There may be no young actress today better at embodying a blend of wounded innocence and stoic pride than Sarah Polley. In "The Secret Life of Words," she has a part worthy of her gifts.
Polley drew international acclaim as an accident victim in Atom Egoyan's 1997 "The Sweet Hereafter." Since then, she has resolutely refused big-budget films — and, despite her beauty, magazine covers — instead choosing the hard-core indie path. That choice is evident in such offbeat films as Hal Hartley's "No Such Thing"; Wim Wenders' "Don't Come Knocking"; and Isabel Coixet's spare, unsentimental "My Life Without Me," in which she played a woman who learns that she has two months to live.
Now Coixet and Polley have re-teamed for "The Secret Life of Words," which the director wrote expressly for her. Polley plays Hanna, a taciturn, enigmatic Eastern European woman who works in a factory in Britain. Though she's a model employee, Hanna has no friends and seems uncomfortable in her own skin. When her boss forces her to take a two-month vacation, she travels to Northern Ireland. Once there, she impulsively takes a job as an oil rig nurse where a fire has left a man critically injured.
When Hanna announces she has a background in nursing, we don't know if she is telling the truth; Coixet deliberately conceals almost every detail about Hanna's life, including her country of origin, how she lost hearing in one ear and why she is so profoundly sad and isolated.
That information will come out much later in her conversations with the patient, Josef (Tim Robbins), who has sustained severe burns and corneal damage that leaves him temporarily blind. At first, Hanna is chilly and clinical, refusing even to identify herself. But slowly she warms to Josef and, in a devastating monologue late in the film, reveals the source of her sadness. It's the emotional apex of the story, but the monologue can't fully compensate for the film's narrative disjointedness.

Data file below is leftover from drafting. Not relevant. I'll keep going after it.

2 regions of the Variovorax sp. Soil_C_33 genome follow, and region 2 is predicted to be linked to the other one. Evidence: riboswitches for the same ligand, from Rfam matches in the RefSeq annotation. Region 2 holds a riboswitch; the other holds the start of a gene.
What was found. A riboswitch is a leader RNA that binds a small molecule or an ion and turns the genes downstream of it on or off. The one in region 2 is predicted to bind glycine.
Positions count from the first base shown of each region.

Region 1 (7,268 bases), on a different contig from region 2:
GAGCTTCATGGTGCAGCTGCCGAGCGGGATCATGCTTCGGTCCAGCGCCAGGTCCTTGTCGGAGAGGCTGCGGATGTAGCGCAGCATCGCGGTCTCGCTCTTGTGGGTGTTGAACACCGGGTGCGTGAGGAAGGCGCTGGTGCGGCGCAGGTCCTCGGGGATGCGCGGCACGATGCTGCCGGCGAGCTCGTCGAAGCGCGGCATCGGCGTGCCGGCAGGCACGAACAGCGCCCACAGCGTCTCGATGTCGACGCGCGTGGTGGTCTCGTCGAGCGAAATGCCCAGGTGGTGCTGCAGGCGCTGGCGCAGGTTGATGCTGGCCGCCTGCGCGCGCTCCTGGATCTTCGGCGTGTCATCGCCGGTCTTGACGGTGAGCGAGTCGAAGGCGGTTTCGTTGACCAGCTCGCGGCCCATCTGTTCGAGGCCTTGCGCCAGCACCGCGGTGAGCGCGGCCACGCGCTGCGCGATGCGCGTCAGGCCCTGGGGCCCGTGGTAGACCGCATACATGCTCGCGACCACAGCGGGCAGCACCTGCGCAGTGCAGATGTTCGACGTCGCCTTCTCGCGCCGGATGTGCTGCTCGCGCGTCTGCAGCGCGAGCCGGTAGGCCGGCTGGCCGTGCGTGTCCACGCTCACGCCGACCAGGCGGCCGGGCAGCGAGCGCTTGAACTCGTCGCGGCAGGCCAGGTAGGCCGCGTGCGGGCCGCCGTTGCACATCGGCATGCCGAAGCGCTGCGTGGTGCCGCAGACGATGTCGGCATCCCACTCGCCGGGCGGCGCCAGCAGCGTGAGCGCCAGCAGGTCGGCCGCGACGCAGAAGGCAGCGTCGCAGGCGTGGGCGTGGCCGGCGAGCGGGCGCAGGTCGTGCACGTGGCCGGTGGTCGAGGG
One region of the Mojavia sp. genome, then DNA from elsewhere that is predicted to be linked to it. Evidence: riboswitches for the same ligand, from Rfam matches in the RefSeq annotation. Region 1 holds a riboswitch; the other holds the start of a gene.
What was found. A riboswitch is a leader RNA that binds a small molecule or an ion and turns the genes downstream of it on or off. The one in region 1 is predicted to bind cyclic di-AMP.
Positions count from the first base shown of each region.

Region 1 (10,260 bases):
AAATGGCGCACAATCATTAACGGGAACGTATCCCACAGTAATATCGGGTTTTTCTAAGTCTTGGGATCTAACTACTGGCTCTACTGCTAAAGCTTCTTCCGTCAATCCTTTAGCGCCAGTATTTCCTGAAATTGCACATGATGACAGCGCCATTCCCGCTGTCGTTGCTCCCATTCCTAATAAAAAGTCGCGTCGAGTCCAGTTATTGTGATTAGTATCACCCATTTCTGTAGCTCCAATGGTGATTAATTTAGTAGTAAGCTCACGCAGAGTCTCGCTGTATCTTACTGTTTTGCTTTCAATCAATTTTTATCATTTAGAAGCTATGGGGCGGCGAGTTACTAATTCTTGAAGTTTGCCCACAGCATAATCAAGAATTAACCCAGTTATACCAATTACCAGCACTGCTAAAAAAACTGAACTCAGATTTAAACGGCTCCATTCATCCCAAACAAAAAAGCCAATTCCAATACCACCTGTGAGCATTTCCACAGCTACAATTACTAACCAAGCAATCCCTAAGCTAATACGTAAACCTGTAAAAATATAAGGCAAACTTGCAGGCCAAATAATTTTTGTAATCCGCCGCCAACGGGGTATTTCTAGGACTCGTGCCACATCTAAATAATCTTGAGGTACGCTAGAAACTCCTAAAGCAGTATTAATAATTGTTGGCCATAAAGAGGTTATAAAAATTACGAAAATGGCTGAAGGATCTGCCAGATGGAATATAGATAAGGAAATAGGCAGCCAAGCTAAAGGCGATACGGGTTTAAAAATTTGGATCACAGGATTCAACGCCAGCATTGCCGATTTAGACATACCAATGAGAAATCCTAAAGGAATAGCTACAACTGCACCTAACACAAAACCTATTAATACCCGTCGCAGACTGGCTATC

The parallels in the lead characters sound facile on paper but work better on film: Josef is confined by a bed; Hanna by her past. He's got visible burns and bruises; her trauma is internal. His vision is impaired; she's lost her hearing. She helps to heal him; he, in turn, aids in her emotional recovery.
Robbins is a fine and resourceful actor, but the tiny Polley towers over him here because she has given Hanna such a well-developed inner life. Josef, by contrast, isn't as fully realized. When Josef decides he's fallen for Hanna, the film takes a turn that strains credibility.
Far more convincing is Julie Christie, in a small but pivotal part as a social worker who played a key role in Hanna's past. There's also a superb soundtrack, with music from David Byrne and Tom Waits, among others.
"The Secret Life of Words."
MPAA rating: Unrated.
Running time: 1 hour, 55 minutes.
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